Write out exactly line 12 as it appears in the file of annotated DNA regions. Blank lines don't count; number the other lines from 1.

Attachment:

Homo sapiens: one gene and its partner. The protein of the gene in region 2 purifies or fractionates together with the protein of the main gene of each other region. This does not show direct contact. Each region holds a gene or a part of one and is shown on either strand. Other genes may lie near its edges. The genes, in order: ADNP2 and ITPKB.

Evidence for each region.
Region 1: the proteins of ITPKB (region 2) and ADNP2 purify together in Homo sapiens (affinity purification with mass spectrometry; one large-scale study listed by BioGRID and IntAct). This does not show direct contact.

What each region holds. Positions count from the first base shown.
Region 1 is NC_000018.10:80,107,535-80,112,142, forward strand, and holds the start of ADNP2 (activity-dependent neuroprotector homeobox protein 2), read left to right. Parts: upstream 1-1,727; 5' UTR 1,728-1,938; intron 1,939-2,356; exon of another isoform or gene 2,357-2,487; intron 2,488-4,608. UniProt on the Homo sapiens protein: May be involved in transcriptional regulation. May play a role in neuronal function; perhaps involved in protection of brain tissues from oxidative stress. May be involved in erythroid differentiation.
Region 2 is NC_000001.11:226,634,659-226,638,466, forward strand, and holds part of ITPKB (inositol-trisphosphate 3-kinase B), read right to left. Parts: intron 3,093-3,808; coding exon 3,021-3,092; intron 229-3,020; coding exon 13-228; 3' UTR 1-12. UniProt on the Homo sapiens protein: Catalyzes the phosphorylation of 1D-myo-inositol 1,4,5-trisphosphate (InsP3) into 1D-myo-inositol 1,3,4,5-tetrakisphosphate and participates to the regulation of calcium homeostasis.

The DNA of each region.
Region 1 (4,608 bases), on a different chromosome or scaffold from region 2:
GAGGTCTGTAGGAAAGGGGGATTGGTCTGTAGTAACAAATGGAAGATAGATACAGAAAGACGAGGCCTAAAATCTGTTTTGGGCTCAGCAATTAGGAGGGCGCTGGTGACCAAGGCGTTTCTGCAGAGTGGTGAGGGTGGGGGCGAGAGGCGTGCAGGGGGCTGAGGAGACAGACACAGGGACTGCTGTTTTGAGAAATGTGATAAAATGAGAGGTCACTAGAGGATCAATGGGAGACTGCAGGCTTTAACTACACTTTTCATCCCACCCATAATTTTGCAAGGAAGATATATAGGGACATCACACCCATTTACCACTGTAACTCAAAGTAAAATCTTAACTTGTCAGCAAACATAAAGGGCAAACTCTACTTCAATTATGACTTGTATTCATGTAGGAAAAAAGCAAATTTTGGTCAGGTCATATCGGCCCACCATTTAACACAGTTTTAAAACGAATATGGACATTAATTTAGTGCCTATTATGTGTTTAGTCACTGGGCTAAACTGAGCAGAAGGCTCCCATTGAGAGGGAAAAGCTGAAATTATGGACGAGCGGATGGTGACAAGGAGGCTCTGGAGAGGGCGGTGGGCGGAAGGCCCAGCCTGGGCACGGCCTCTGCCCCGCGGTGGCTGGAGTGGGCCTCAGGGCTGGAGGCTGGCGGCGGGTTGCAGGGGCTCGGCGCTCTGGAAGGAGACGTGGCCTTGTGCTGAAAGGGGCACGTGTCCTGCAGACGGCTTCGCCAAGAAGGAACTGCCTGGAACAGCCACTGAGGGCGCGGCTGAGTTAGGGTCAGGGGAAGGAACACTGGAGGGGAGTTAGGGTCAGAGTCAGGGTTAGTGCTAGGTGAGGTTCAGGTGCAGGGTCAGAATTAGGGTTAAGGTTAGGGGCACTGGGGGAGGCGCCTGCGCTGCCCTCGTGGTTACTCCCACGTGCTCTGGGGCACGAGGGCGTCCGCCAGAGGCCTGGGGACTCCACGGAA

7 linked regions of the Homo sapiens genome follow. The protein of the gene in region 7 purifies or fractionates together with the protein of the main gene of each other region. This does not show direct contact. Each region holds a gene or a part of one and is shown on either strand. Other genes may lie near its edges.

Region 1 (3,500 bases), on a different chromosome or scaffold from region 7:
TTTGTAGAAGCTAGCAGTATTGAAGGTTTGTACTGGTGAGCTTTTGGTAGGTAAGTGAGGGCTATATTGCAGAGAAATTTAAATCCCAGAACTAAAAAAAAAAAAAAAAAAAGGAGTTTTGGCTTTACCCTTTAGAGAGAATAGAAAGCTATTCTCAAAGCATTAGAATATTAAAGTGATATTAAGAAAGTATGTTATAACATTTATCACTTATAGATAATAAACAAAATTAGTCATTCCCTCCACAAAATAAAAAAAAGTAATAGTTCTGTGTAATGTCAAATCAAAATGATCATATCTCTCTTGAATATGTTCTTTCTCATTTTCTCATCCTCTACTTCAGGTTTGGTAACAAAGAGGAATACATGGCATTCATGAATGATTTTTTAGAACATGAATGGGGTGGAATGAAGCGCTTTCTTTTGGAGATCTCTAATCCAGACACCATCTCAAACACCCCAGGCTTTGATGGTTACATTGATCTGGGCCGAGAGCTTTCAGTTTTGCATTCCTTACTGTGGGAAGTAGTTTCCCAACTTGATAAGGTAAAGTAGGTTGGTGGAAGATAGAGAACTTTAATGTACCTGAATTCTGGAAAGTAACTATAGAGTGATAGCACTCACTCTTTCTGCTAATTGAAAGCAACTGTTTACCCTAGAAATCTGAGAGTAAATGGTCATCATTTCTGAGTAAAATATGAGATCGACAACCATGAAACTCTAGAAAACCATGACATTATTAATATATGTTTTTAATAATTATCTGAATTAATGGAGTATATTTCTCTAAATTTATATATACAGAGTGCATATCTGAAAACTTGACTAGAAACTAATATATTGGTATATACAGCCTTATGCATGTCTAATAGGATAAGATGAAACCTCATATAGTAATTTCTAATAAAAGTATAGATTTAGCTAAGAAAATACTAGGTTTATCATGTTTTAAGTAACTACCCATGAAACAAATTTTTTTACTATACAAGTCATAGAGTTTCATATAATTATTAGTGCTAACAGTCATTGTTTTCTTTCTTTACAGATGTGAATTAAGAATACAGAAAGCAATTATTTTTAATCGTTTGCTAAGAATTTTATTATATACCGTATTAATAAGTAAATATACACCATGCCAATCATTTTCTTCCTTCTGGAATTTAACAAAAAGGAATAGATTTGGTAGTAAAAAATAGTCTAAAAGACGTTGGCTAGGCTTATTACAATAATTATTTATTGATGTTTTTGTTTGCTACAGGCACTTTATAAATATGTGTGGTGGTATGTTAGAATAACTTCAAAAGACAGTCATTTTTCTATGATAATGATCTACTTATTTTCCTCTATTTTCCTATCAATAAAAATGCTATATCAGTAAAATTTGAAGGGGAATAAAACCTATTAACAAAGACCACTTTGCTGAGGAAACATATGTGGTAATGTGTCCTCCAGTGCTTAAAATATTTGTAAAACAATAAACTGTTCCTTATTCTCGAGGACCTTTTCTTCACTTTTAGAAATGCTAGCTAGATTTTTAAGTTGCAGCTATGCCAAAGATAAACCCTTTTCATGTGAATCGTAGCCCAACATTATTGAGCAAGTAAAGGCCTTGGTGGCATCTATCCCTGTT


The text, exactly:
TTTGTAGAAGCTAGCAGTATTGAAGGTTTGTACTGGTGAGCTTTTGGTAGGTAAGTGAGGGCTATATTGCAGAGAAATTTAAATCCCAGAACTAAAAAAAAAAAAAAAAAAAGGAGTTTTGGCTTTACCCTTTAGAGAGAATAGAAAGCTATTCTCAAAGCATTAGAATATTAAAGTGATATTAAGAAAGTATGTTATAACATTTATCACTTATAGATAATAAACAAAATTAGTCATTCCCTCCACAAAATAAAAAAAAGTAATAGTTCTGTGTAATGTCAAATCAAAATGATCATATCTCTCTTGAATATGTTCTTTCTCATTTTCTCATCCTCTACTTCAGGTTTGGTAACAAAGAGGAATACATGGCATTCATGAATGATTTTTTAGAACATGAATGGGGTGGAATGAAGCGCTTTCTTTTGGAGATCTCTAATCCAGACACCATCTCAAACACCCCAGGCTTTGATGGTTACATTGATCTGGGCCGAGAGCTTTCAGTTTTGCATTCCTTACTGTGGGAAGTAGTTTCCCAACTTGATAAGGTAAAGTAGGTTGGTGGAAGATAGAGAACTTTAATGTACCTGAATTCTGGAAAGTAACTATAGAGTGATAGCACTCACTCTTTCTGCTAATTGAAAGCAACTGTTTACCCTAGAAATCTGAGAGTAAATGGTCATCATTTCTGAGTAAAATATGAGATCGACAACCATGAAACTCTAGAAAACCATGACATTATTAATATATGTTTTTAATAATTATCTGAATTAATGGAGTATATTTCTCTAAATTTATATATACAGAGTGCATATCTGAAAACTTGACTAGAAACTAATATATTGGTATATACAGCCTTATGCATGTCTAATAGGATAAGATGAAACCTCATATAGTAATTTCTAATAAAAGTATAGATTTAGCTAAGAAAATACTAGGTTTATCATGTTTTAAGTAACTACCCATGAAACAAATTTTTTTACTATACAAGTCATAGAGTTTCATATAATTATTAGTGCTAACAGTCATTGTTTTCTTTCTTTACAGATGTGAATTAAGAATACAGAAAGCAATTATTTTTAATCGTTTGCTAAGAATTTTATTATATACCGTATTAATAAGTAAATATACACCATGCCAATCATTTTCTTCCTTCTGGAATTTAACAAAAAGGAATAGATTTGGTAGTAAAAAATAGTCTAAAAGACGTTGGCTAGGCTTATTACAATAATTATTTATTGATGTTTTTGTTTGCTACAGGCACTTTATAAATATGTGTGGTGGTATGTTAGAATAACTTCAAAAGACAGTCATTTTTCTATGATAATGATCTACTTATTTTCCTCTATTTTCCTATCAATAAAAATGCTATATCAGTAAAATTTGAAGGGGAATAAAACCTATTAACAAAGACCACTTTGCTGAGGAAACATATGTGGTAATGTGTCCTCCAGTGCTTAAAATATTTGTAAAACAATAAACTGTTCCTTATTCTCGAGGACCTTTTCTTCACTTTTAGAAATGCTAGCTAGATTTTTAAGTTGCAGCTATGCCAAAGATAAACCCTTTTCATGTGAATCGTAGCCCAACATTATTGAGCAAGTAAAGGCCTTGGTGGCATCTATCCCTGTT